the CD and the atlas: lessons learned in the lead up to Christmas

My Grandpa lives by the sea. We went to visit yesterday and spent a few hours with him, eating sandwiches and drinking coffee brewed on his camp stove in the afternoon sun.

He’s in the process of moving house and let me choose some of his books to take home. One is an old atlas with the inscription: “To Mary with love from Graeme Xmas 1960.” A message from my Grandpa to my Grandmother.

We have been looking through its softly worn pages today. In the lead up to Christmas while my heart is  beating faster and faster with increasing overwhelm, I can’t help but reflect on this little gift with wonderment. Imagine, opening up a present from your partner on Christmas morning to find a lovely book with a short message in the front. I like to think it was wrapped brown paper, and perhaps tied with white string. It is this kind of simplicity and thoughtfulness that I yearn for in my every day life. We are overcome with monstrous loud flashy messages and it is easy forget that we don’t need to buy each other and our children bigger and better things in order for them to be happy and healthy and cherished and loved.

At birthdays and Christmas I stick to this motto from Jodi Wilson:

something I want, something I need

something to wear, something to read

Even still it is easy to get distracted and carried away and panicky and compare-y. We have to stop doing this.

Gramps also offered me some CDs of classical music. “Ok,” I said, “but can I have one that isn’t frantic. One that I could listen to on a Sunday afternoon. Something calming. No violins?”

“Hmm. Well that isn’t how I approach music at all.” he replied.

“What do you mean?”

“Well, I walk over to my CDs. I think of one I’d like to listen to. I put it on, then I sit down on the couch and I listen to it. That is how to engage with a piece of music. If it’s on in the background it might as well be anything.”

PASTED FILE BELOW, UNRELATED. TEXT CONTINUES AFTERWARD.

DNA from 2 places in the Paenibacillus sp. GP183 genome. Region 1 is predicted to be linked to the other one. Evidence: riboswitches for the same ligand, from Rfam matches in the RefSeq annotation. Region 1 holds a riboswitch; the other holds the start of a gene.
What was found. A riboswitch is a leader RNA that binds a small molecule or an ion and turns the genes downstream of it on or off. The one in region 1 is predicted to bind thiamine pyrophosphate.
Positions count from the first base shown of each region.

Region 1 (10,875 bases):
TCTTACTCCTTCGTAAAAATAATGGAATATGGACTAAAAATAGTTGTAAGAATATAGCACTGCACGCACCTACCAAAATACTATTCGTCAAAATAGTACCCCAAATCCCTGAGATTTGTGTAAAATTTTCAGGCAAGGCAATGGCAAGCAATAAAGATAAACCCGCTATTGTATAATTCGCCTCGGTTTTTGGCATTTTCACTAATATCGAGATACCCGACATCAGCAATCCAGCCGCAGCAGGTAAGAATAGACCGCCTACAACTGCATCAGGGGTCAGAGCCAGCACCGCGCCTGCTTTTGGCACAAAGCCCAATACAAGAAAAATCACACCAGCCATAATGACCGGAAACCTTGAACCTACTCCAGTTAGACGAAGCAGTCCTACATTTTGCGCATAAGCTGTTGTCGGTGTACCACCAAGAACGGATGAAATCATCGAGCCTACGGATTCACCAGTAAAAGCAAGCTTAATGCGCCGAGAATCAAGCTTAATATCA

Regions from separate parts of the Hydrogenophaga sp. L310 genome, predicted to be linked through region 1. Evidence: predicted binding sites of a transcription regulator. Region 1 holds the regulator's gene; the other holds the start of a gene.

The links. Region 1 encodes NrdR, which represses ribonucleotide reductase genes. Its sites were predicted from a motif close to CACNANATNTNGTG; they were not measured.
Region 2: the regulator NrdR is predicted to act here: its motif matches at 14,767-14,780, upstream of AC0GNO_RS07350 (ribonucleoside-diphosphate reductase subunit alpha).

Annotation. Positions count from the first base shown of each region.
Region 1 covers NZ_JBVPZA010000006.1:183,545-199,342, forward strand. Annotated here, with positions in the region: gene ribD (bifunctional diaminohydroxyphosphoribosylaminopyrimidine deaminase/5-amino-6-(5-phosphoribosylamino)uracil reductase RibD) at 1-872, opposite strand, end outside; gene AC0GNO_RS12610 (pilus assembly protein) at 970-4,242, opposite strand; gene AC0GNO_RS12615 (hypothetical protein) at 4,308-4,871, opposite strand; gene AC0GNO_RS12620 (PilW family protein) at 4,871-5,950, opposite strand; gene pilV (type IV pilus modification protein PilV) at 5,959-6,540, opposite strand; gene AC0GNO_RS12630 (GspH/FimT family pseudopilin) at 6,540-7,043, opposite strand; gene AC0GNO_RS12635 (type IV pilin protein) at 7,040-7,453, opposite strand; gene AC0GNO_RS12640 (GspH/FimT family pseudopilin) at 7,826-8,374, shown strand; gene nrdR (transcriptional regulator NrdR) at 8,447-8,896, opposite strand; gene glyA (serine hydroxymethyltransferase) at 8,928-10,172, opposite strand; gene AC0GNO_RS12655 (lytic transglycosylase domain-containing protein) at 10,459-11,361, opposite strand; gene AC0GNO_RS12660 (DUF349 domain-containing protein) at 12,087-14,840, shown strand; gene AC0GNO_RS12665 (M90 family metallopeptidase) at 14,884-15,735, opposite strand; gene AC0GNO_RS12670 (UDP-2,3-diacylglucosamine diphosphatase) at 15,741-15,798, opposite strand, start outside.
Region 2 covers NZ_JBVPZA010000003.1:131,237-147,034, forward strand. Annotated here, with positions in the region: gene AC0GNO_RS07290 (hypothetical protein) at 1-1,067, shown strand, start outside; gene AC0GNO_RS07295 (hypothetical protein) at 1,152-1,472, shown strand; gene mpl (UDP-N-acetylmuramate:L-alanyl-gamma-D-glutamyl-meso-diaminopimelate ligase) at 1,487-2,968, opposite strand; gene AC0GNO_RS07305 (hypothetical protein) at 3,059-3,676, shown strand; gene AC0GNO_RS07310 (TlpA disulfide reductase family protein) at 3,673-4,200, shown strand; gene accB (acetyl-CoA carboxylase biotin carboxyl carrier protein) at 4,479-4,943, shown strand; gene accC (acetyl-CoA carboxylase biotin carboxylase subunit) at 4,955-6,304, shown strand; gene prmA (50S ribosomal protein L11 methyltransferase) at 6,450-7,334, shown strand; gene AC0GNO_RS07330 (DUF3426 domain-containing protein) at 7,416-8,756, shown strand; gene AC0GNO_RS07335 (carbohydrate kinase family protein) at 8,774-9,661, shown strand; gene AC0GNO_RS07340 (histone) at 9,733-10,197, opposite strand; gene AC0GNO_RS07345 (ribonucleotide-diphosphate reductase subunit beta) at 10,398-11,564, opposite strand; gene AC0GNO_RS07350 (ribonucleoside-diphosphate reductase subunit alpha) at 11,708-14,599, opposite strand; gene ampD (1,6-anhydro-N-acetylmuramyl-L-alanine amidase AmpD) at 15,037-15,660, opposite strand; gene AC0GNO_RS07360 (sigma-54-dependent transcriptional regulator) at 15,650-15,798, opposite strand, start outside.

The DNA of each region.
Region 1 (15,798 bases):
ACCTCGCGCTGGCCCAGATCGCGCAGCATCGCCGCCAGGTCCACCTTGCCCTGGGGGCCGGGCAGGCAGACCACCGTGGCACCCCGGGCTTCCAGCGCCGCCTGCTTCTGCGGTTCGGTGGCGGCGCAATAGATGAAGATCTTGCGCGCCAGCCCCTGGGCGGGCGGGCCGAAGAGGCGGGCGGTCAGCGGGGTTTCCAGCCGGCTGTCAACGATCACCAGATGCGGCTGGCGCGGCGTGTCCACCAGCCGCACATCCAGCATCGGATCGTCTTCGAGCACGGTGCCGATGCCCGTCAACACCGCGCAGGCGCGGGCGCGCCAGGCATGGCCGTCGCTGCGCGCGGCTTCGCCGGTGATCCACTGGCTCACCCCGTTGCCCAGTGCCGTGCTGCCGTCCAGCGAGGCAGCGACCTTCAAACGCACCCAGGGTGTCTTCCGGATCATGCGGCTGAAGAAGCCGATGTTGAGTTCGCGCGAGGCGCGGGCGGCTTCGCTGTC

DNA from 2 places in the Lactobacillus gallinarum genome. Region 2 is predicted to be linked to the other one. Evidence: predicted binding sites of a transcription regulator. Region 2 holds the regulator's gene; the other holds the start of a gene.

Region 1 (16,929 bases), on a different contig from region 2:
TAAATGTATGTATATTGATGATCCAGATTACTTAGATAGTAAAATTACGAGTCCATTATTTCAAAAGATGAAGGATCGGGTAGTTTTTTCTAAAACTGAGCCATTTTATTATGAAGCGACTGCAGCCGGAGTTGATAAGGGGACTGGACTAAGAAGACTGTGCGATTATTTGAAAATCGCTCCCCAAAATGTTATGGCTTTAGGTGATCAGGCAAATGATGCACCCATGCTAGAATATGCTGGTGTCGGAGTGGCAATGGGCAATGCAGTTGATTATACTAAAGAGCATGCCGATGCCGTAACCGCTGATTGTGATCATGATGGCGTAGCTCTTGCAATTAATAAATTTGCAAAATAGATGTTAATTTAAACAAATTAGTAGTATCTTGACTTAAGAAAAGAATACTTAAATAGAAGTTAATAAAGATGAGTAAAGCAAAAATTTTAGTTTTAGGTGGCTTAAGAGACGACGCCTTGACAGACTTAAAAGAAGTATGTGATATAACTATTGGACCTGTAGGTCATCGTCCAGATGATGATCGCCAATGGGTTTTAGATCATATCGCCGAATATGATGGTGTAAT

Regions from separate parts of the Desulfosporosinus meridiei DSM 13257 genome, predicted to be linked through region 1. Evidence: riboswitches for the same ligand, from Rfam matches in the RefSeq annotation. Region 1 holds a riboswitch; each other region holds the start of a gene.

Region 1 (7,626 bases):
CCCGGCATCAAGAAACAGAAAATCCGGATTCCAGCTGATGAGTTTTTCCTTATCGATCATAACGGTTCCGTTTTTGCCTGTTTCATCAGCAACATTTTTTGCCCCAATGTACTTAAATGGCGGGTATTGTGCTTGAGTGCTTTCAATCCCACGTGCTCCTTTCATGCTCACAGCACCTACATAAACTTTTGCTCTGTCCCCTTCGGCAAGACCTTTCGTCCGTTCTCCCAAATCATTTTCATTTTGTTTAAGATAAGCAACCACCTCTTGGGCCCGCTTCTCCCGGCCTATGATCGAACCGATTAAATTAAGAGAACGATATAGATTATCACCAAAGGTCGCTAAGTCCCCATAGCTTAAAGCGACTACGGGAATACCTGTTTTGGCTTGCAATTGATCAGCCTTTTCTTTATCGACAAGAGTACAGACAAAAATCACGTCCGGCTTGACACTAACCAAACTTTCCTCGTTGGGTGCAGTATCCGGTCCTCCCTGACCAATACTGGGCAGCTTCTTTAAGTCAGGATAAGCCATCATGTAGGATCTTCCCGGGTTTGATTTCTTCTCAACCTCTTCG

“Ok. But what if you’re me and you’ve got three screaming children and you have to cook dinner and fold the washing and feed the dog and it’s 1pm and you want to put your pyjamas on and you’re not really thinking about developing a relationship with a piece of music but you would like something to listen to… in the background?”

He stared at me for a moment, laughed, then a few minutes later handed me this, and we listened to it in the car on the way home.

The CD and the atlas. I’ve been thinking about them both since yesterday. The purity and the restraint and the slow and the time. I am so rushed. Even when I try to slow down, there are so many external things wanting my attention. Children, animals, schedules imposed on me and so many rules. Rules! So many!

It’s been a timely and gentle reminder. Now when I look at my Christmas list, I am not looking at things to add, but places I can pare down, things that I can make, things that I can replicate to create a bit of flow, areas that I was perhaps getting a little carried away (do the girls really need another story CD? What will really make them happy on Christmas morning?) I think it’s important to remember that the presents we buy and/or make for our kids are just the beginning for most families on Christmas Day. For many, including us, there will be a number of shared meals that day, and many thoughtful gifts and presents to open. To keep it simple and quiet in the morning at home, we are actually doing our children a favour and allowing them to enjoy the excitement ahead.

Will you start your Christmas morning slow and steady this year? Do you have many people and engagements to whiz around to during the day?

it’s that time again…

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I always promise myself that I will be organised at Christmas time, that I won’t be scrambling around in a mad rush and I won’t be forced into buying things that compromise my values because I’ve run out of time! Alas, I am rather behind schedule and my list of things to make is gigantic… we are half way through November and shit is getting real in my sewing room.